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  1. #1
    Carpe Velo Yo Spiff's Avatar
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    Just a thought about tire measurements for bike computers...

    Every bike computer comes with a chart of settings for common tire sizes, which gets you in the neighborhood of the right setting, though we know a roll-out is the most accurate method of adjustment.

    But, I was wondering, why don't the tire manufacturers simply put a measurement in mm on the sidewall of the tire as an aid? This would be fairly accurate. Variables would be tire pressure and tread wear, but those are relatively minor.

    There I go thinking again...
    2000 Bianchi Veloce, '88 Schwinn Prologue, '88 Trek 900, '92 Trek T100, 2000 Rans Tailwind

  2. #2
    Senior Member Bluechip's Avatar
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    I think that would be no more accurate than the computer charts. Still to many variables- rim width, seating depth and the ones you mentioned. Just do the roll out if it matters that much to you. I've gone to gps on my main bikes and find that it's close enough for me.

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    There are three basic variables contributing to the effective circumference/diameter. 1: the size of the tire (width/diameter), 2: the pressure used, 3: the load (the total weight of the bicycle, rider, and cargo). The roll-out method (done properly) takes into account all of them. The tire diameter takes only one of them into account.

  4. #4
    aka Tom Reingold noglider's Avatar
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    njkayaker, you forgot about rim width.
    Please email me rather than sending me a private message. My address is noglider@pobox.com

    Tom Reingold
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  5. #5
    Carpe Velo Yo Spiff's Avatar
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    I didn't consider rim width as a factor. It does still seem to me that a specific measurement from the tire maker would be a more accurate measurement than the chart that comes with the computer.

    Quote Originally Posted by Bluechip View Post
    Just do the roll out if it matters that much to you.
    Actually, it really doesn't matter that much to me, as long as my measurement is close enough so that I don't miss a turn listed on a cue sheet. Mostly it was just a thought that has occurred to me and I wanted to see if it was a good thought or not.

    I just got some new tires to put on my tandem, so I'll do a rollout and see how much it differs from the chart.
    2000 Bianchi Veloce, '88 Schwinn Prologue, '88 Trek 900, '92 Trek T100, 2000 Rans Tailwind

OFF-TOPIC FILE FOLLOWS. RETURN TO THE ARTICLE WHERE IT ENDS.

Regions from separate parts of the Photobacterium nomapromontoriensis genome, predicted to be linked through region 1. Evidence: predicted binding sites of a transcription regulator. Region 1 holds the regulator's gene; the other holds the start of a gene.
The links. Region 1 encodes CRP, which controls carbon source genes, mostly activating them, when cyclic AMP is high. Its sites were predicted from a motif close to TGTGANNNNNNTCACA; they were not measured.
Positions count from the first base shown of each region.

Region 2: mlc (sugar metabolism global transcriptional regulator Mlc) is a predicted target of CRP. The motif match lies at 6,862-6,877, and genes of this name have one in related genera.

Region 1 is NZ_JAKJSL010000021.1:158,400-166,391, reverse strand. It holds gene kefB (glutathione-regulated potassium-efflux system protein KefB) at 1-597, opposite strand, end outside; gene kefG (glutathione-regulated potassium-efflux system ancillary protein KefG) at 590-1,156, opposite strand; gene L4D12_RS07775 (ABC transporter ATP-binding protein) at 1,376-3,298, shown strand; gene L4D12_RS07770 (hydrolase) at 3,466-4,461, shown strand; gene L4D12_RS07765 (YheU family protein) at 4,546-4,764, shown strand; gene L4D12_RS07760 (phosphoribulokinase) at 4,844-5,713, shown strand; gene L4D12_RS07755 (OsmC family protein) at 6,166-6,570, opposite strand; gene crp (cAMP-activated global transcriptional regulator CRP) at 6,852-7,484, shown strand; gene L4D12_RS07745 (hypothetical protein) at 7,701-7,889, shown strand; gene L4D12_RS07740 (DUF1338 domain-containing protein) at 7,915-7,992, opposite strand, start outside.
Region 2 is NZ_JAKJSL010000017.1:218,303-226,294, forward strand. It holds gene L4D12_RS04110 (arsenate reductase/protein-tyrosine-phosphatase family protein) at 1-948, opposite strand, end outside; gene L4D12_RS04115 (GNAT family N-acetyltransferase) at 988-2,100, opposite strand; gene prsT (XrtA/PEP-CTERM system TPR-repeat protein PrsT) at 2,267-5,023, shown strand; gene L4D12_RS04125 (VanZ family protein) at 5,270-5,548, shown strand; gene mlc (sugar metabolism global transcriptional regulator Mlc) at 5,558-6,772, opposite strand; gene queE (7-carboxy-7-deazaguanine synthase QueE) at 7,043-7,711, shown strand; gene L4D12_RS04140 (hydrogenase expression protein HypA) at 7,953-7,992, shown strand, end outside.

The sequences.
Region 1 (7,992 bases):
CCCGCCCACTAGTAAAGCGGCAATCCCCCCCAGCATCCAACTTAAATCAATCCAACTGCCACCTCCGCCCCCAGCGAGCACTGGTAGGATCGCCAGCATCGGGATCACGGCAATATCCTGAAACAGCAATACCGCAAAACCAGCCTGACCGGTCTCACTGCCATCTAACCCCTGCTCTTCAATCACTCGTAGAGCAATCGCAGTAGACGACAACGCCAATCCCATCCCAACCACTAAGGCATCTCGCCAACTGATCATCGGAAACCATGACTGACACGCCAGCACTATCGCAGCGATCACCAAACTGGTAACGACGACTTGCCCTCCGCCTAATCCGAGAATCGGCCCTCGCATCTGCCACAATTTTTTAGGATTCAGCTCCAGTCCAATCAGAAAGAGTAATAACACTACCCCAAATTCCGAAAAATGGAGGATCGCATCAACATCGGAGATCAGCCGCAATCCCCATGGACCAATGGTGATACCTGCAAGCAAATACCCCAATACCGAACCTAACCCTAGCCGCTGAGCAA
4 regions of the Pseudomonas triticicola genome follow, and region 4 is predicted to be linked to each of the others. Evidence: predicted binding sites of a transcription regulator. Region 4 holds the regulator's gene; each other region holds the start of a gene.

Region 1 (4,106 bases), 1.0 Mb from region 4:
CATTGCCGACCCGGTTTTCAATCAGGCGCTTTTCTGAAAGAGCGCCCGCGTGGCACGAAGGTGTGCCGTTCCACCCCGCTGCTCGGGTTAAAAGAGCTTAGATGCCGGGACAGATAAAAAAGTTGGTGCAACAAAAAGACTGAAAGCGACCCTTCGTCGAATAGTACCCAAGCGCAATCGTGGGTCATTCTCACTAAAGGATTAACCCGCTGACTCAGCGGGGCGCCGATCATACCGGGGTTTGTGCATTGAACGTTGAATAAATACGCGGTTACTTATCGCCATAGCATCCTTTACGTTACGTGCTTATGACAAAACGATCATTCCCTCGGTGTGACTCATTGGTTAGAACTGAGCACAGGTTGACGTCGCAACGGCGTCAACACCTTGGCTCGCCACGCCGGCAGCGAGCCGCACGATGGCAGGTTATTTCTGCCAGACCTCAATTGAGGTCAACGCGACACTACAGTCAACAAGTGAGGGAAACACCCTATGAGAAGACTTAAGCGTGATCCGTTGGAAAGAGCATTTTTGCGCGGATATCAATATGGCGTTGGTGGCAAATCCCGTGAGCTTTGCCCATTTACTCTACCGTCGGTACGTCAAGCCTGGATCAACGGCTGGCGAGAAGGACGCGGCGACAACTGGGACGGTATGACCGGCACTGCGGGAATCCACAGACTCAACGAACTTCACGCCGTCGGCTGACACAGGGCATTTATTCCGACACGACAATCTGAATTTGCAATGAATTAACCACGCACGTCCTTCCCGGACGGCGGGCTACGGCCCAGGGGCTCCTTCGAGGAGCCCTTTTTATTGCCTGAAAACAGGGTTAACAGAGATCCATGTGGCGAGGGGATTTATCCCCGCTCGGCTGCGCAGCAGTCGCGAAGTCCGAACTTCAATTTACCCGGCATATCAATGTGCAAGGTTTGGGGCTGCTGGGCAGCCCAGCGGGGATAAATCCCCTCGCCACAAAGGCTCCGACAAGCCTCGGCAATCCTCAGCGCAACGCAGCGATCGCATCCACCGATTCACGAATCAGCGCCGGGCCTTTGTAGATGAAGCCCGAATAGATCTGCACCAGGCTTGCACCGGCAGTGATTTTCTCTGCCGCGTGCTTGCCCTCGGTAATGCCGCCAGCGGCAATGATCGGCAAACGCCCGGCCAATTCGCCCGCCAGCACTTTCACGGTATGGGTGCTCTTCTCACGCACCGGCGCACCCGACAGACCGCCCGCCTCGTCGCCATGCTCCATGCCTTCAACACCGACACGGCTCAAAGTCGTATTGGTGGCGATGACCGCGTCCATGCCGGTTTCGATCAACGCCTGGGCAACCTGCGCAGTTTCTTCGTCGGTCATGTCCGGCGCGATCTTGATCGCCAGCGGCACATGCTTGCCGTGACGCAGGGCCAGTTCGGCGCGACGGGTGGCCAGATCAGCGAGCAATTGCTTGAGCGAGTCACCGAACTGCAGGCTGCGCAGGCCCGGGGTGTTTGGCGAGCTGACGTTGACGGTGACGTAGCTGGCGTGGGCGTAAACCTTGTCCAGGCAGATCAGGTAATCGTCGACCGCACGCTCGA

6. #6
    Senior Member JerrySTL's Avatar
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    Like the others said, rim width.

    Also inflation comes into play. A 150 lb guy on the same 700x25 tires and wheels at 120 psi is going to have a different reading than my 210 lbs at 100 psi.

    I inflate my tires to my normal riding pressures, and put my weight on the bike when doing the roll-out measurement.

  7. #7
    mgb
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    What is the best way to do an accurate roll-out measurement?

  8. #8
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    Quote Originally Posted by noglider View Post
    njkayaker, you forgot about rim width.
    Well, roll-out deals with that too!

  9. #9
    aka Tom Reingold noglider's Avatar
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    Quote Originally Posted by njkayaker View Post
    Well, roll-out deals with that too!
    Yes, it does. I thought you wanted a complete list of the major factors of tire circumference.
    Please email me rather than sending me a private message. My address is noglider@pobox.com

    Tom Reingold
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  10. #10
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    Quote Originally Posted by noglider View Post
    Yes, it does. I thought you wanted a complete list of the major factors of tire circumference.
    For reasonable differences in rim width, rim width might not matter. It might not be a "major" factor at all.

    Ignoring rim-width, for 23-28 mm tires, the difference in circumference is < 2%.

    ===================

    http://www.cateye.com/files/manual_d...0DW_ENG_v3.pdf

    23 mm -> 2096
    25 mm -> 2105
    28 mm -> 2136

    http://media.cannondale.com/media/up...uter_FINAL.pdf

    23 mm -> 2096
    25 mm -> 2105
    28 mm -> 2136

    http://www.planetbike.com/files/8003manual.pdf

    23 mm -> 2105
    25 mm -> 2105 (?)
    28 mm -> 2143

    http://service.specialized.com/collateral/ownersguide/new/assets/pdf/1_13_Spdzn_comp_ManualUS.pdf

    23 mm -> 2102
    25 mm -> 2113
    23 mm -> 2138

    https://www.google.com/url?sa=t&rct=...53217764,d.dmg

    23 mm -> 2133
    25 mm -> 2146
    28 mm -> 2149

    ===================

    The equation appears to be something close to:

    622 + 2 * width * pi
    Last edited by njkayaker; 09-26-13 at 12:31 PM.

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